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Reuters Crew Wins Pulitzer for Arresting Images of India’s COVID Devastation

Reuters Crew Wins Pulitzer for Arresting Images of India’s COVID Devastation

Reuters photographers Adnan Abidi, Sanna Irshad Mattoo, Amit Dave and Danish Siddiqui. Photos:

The 2022 Pulitzer Prize for feature photography has been awarded to Reuters photographers Adnan Abidi, Sanna Mattoo, Amit Dave and (posthumously) Danish Siddiqui “for images of COVID-19’s toll in India that balanced intimacy and devastation while offering viewers a heightened sense of place”.

A bank employee manages crowds during India’s COVID-19 lockdown in Agra, India, April 7, 2020. Photo: Reuters/Danish Siddiqui
A woman wearing a face mask travels inside a Delhi metro train on the first day of the restart of their operations following the COVID-19 lockdown, New Delhi, September 7, 2020. Photo: Reuters/Adnan Abidi

India’s COVID-19 story has been the subject of many awards and much public discussion because it has, at its largest, been a story of contrasting magnitudes: the scale of the devastation, especially during the second wave a year ago in 2021, versus the minuscule numbers in the Indian government’s official record. Most recently, this contrast manifested as a dispute between the government and the WHO, which released a report claiming India’s actual toll to be 4 million – in line with several other independent estimates. India, however, was so disapproving that it wanted the report’s release delayed by 10 years.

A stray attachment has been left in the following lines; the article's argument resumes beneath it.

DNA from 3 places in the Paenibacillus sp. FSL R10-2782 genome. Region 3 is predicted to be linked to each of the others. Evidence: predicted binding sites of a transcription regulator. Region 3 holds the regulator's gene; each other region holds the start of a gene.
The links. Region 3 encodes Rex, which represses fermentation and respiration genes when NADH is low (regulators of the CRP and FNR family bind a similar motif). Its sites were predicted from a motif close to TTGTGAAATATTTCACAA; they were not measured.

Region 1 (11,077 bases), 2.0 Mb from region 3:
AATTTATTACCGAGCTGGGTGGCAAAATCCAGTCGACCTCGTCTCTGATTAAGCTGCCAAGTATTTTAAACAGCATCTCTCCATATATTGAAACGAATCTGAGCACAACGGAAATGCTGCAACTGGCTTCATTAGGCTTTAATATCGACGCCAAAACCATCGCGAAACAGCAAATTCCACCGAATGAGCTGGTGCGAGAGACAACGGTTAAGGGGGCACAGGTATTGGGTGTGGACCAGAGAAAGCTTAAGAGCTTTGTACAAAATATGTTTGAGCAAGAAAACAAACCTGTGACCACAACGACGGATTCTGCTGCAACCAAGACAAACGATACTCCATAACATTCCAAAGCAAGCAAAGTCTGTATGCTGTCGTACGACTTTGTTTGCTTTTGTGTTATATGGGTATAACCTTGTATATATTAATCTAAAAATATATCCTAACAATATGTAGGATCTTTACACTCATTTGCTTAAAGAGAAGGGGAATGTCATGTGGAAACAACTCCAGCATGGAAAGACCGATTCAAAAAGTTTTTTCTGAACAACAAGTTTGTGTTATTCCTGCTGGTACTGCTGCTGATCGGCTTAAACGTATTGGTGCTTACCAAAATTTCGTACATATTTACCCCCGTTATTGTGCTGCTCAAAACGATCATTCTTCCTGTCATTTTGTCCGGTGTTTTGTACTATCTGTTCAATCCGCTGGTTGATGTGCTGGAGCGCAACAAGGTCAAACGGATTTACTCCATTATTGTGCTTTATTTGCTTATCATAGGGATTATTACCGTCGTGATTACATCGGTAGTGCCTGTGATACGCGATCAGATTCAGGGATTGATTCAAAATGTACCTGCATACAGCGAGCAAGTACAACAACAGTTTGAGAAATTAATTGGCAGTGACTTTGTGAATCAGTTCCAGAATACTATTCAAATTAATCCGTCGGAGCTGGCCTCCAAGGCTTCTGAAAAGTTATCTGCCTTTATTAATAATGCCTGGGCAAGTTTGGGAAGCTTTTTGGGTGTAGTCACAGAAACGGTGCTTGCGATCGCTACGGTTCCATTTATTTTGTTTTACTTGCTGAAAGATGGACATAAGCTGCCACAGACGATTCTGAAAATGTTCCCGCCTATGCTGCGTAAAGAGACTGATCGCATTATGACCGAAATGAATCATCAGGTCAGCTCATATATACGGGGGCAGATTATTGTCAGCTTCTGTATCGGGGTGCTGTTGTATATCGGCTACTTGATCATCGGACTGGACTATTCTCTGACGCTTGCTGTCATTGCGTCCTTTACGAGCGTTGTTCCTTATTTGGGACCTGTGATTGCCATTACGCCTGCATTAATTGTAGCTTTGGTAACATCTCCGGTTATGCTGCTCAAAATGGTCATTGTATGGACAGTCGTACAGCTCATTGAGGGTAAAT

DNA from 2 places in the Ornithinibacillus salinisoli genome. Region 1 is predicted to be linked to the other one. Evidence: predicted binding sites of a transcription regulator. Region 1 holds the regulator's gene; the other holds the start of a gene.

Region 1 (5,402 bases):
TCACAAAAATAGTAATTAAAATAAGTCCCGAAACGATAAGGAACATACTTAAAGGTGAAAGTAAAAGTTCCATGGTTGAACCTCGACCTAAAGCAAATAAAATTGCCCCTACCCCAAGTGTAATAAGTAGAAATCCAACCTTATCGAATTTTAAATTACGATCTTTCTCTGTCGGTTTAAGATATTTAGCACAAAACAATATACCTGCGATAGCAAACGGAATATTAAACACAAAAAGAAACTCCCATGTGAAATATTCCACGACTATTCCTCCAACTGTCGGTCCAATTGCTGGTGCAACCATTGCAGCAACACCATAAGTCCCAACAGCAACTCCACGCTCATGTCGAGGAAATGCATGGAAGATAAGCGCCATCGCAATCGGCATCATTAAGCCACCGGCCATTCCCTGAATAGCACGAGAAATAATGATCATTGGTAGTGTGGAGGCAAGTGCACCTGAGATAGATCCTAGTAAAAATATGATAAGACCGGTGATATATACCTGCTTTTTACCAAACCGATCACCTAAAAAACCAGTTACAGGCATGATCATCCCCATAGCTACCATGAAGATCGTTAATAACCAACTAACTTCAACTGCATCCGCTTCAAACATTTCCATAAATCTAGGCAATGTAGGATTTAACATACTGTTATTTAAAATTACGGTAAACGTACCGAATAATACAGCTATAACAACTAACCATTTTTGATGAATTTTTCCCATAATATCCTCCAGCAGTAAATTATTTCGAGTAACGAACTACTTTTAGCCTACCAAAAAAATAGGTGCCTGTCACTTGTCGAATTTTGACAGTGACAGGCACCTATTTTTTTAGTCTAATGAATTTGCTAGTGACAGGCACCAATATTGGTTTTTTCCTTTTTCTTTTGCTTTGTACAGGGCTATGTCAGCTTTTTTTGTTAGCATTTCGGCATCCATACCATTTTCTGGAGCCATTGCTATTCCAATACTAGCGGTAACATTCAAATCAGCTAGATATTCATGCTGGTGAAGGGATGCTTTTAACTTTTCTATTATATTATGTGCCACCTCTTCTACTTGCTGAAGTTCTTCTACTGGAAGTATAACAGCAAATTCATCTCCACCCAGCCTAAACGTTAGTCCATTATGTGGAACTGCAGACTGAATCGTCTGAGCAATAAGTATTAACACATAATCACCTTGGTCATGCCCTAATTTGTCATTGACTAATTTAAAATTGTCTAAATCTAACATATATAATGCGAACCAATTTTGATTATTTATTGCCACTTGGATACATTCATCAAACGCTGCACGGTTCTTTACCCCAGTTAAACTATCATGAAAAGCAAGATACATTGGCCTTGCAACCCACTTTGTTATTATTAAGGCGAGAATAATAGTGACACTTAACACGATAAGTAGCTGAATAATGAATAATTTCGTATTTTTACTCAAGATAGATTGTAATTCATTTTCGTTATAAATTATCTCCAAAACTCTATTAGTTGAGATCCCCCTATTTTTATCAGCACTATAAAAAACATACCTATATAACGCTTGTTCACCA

A vendor wearing a protective face mask reads a newspaper at his stall as he sells face masks and newspapers amidst the COVID-19 outbreak in Srinagar, September 7, 2020. Photo: Reuters/Sanna Irshad Mattoo
COVID-19 patients at the casualty ward of a hospital in New Delhi, April 15, 2021. Photo: Reuters/Danish Siddiqui
A patient is wheeled inside a hospital for treatment, amidst the spread of COVID-19 in Ahmedabad, India, April 19, 2021. Photo: Reuters/Amit Dave
Healthcare workers in PPE collect swab samples from men during a rapid antigen testing campaign for COVID-19, at an auditorium turned into a testing centre in Ahmedabad, India, March 23, 2021. Reuters/Amit Dave

Even Prime Minister Narendra Modi wasn’t spared. In September 2020, he became the second Indian prime minister to win the Ig Nobel Prize, a satirical prize awarded by a magazine called Annals of Improbable Research. When awarded to scientists, it aims to recognise scientific work that “makes people laugh – then think”. But when it was awarded to the heads of the governments of Belarus, Brazil, India, Mexico, Russia, Turkey, Turkmenistan, the UK and the US, it was “for using the COVID-19 viral pandemic to teach the world that politicians can have a more immediate effect on life and death than scientists and doctors can.” Their ‘work’ didn’t make anyone laugh.

Migrant workers and their families walk on a railway platform after returning from Uttar Pradesh, to their jobs in Ahmedabad, July 2020. Photo: Reuters/Amit Dave